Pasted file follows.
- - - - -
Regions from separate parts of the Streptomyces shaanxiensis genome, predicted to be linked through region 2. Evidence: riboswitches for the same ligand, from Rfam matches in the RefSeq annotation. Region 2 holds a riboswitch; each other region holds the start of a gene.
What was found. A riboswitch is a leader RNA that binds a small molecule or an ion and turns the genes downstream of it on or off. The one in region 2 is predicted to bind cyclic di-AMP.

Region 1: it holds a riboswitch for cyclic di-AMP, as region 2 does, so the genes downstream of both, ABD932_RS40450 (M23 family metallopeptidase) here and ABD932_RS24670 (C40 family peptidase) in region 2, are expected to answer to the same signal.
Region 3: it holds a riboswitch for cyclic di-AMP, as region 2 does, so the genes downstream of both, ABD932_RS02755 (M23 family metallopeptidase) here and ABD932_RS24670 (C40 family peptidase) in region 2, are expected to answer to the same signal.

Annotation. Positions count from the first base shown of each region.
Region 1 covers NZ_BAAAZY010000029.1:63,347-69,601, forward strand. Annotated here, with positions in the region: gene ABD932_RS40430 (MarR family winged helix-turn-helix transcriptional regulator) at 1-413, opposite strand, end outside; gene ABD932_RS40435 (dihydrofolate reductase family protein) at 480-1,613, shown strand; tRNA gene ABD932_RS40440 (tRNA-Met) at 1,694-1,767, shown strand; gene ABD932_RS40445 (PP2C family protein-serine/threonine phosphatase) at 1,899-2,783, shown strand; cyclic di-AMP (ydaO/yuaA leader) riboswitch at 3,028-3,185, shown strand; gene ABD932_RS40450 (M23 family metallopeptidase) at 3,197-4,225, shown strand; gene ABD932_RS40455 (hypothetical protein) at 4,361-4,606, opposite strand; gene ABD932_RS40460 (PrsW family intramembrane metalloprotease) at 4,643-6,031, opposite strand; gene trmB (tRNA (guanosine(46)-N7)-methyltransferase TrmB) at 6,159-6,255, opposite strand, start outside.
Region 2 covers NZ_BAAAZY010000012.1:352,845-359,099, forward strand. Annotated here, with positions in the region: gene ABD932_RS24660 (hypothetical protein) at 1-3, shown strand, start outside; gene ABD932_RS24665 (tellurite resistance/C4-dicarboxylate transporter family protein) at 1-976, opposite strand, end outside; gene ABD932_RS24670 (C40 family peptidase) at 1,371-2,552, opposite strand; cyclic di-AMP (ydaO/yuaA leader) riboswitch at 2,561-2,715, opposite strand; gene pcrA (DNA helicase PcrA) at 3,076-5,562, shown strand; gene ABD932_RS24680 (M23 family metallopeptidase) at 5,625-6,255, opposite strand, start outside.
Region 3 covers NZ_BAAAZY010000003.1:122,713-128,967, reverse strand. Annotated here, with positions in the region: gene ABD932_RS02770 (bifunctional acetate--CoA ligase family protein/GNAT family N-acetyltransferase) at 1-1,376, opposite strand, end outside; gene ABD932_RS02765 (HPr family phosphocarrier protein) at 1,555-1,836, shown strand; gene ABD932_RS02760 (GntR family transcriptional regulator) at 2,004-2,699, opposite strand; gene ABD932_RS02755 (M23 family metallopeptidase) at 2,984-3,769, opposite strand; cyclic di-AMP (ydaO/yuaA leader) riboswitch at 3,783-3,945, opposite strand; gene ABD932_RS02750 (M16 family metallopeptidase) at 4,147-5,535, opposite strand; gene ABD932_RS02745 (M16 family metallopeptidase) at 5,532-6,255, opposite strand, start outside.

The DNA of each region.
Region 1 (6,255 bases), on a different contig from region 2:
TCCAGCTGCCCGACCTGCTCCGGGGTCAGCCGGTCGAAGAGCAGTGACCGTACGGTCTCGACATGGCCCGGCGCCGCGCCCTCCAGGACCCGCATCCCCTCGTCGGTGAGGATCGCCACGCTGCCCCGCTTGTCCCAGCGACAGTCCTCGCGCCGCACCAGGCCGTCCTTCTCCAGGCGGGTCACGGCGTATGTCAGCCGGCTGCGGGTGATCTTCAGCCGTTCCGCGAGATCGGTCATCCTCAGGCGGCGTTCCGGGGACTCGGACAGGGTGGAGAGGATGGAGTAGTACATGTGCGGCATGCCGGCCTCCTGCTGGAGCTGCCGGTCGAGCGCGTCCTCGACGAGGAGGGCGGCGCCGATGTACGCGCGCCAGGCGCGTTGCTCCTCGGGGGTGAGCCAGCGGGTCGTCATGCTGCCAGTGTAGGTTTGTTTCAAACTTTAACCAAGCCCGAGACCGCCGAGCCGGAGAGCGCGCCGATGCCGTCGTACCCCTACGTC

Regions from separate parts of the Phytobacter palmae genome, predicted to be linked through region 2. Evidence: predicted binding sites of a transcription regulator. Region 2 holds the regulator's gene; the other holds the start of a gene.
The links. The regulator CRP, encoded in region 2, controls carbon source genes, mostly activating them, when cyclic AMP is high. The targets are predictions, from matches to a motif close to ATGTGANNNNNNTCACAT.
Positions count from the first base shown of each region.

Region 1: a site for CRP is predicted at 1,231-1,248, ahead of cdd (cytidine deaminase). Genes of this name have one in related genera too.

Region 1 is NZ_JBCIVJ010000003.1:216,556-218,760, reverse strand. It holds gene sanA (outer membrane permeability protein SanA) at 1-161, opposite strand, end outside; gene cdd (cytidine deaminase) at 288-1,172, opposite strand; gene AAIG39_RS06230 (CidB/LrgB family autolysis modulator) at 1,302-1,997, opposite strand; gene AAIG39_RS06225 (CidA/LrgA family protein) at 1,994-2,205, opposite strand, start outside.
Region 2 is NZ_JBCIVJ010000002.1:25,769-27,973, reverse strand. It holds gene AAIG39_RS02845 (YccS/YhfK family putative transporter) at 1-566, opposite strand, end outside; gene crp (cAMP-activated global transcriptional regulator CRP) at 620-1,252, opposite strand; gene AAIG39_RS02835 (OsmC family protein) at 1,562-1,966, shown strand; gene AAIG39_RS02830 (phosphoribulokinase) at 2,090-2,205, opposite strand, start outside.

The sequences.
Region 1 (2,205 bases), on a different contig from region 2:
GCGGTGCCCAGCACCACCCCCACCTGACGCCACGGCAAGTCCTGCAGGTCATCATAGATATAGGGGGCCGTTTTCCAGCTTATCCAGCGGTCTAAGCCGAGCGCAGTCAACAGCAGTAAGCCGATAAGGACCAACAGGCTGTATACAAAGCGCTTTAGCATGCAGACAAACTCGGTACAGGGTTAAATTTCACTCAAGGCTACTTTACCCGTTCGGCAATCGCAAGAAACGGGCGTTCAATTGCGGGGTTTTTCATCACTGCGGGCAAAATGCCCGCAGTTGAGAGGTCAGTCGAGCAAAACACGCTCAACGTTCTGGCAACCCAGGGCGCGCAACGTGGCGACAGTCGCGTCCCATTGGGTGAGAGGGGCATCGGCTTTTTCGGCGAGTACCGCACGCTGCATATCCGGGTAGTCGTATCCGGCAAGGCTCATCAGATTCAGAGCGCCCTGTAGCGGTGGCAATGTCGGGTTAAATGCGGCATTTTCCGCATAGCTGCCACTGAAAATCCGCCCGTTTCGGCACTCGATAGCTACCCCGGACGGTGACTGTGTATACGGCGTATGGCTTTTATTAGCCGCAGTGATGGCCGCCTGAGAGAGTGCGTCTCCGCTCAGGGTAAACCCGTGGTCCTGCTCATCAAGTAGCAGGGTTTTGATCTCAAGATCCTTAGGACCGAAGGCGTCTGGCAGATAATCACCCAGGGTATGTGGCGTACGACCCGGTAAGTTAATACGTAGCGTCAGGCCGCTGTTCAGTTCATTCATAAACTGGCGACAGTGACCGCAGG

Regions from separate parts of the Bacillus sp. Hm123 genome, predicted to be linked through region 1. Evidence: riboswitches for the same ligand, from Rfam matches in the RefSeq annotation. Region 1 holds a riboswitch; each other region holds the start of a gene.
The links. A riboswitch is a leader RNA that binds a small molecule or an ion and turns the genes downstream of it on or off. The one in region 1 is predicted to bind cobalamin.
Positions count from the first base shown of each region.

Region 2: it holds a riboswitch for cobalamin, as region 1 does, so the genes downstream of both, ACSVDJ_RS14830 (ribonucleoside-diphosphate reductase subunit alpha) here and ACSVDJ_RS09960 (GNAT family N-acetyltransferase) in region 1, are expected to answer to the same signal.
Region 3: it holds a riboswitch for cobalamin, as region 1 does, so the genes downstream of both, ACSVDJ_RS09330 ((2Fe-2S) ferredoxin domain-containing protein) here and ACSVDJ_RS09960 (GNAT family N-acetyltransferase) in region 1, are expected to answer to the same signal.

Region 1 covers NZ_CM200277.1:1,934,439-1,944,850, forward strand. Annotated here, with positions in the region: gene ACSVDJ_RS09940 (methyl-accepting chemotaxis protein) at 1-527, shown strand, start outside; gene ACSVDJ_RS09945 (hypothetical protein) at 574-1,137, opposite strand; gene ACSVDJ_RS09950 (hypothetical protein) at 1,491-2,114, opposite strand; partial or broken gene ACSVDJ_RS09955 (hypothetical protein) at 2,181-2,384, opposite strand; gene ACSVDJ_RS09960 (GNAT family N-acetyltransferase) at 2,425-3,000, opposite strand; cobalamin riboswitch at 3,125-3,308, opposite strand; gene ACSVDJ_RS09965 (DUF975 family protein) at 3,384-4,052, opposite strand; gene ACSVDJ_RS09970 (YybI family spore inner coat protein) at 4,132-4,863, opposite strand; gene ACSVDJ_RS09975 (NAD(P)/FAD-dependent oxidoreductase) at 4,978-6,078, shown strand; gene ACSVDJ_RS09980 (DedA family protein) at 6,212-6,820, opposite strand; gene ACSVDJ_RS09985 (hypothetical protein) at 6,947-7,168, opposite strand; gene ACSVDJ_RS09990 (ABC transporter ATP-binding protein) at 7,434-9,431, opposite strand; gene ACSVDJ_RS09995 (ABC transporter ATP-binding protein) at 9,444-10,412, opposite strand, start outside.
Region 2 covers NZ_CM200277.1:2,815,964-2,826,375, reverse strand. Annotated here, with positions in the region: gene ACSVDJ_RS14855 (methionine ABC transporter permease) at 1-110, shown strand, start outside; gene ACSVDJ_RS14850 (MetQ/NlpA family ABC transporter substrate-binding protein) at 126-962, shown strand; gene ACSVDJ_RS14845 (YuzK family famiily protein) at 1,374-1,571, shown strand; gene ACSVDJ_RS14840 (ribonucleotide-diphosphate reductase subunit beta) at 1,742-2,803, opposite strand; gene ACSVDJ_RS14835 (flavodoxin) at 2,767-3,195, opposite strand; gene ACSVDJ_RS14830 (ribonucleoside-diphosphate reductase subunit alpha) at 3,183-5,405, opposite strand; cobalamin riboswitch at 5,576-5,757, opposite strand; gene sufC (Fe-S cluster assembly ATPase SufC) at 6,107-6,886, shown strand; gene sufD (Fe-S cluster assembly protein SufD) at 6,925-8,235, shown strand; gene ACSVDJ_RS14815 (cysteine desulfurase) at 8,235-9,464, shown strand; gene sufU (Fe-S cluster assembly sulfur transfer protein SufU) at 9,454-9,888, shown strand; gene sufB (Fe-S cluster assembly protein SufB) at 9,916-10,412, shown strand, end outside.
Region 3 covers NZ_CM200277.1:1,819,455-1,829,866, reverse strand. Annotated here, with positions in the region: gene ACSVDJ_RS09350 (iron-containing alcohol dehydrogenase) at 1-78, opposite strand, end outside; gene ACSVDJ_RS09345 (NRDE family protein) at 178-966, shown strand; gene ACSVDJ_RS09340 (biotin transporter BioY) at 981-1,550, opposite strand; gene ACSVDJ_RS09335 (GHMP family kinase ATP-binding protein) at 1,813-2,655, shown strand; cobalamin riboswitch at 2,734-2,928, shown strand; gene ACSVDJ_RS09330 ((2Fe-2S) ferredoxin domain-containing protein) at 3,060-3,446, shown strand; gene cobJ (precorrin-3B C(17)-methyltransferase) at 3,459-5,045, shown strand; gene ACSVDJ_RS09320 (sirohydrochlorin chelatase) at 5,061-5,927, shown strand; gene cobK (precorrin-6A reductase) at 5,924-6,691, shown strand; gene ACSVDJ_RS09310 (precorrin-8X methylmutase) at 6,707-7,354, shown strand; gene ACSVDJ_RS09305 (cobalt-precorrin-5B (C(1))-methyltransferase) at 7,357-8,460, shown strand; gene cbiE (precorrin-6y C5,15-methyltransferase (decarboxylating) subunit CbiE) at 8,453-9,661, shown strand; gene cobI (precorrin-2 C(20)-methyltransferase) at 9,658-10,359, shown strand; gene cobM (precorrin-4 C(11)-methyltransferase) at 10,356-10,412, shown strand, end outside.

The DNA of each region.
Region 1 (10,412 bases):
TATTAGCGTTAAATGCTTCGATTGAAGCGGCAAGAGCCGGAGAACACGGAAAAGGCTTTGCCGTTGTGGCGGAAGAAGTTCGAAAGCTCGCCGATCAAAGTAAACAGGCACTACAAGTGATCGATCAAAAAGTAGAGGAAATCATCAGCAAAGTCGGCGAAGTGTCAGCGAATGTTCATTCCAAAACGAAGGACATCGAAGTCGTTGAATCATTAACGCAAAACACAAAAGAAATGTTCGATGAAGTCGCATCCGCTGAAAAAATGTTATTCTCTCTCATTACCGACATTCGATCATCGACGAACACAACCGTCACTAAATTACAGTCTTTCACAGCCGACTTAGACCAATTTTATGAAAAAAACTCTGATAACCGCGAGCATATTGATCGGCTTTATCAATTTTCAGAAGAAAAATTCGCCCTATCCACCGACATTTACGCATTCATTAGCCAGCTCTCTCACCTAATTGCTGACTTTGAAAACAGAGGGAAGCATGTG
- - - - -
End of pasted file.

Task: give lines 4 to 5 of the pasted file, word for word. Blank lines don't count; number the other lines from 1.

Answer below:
Region 3: it holds a riboswitch for cyclic di-AMP, as region 2 does, so the genes downstream of both, ABD932_RS02755 (M23 family metallopeptidase) here and ABD932_RS24670 (C40 family peptidase) in region 2, are expected to answer to the same signal.

Annotation. Positions count from the first base shown of each region.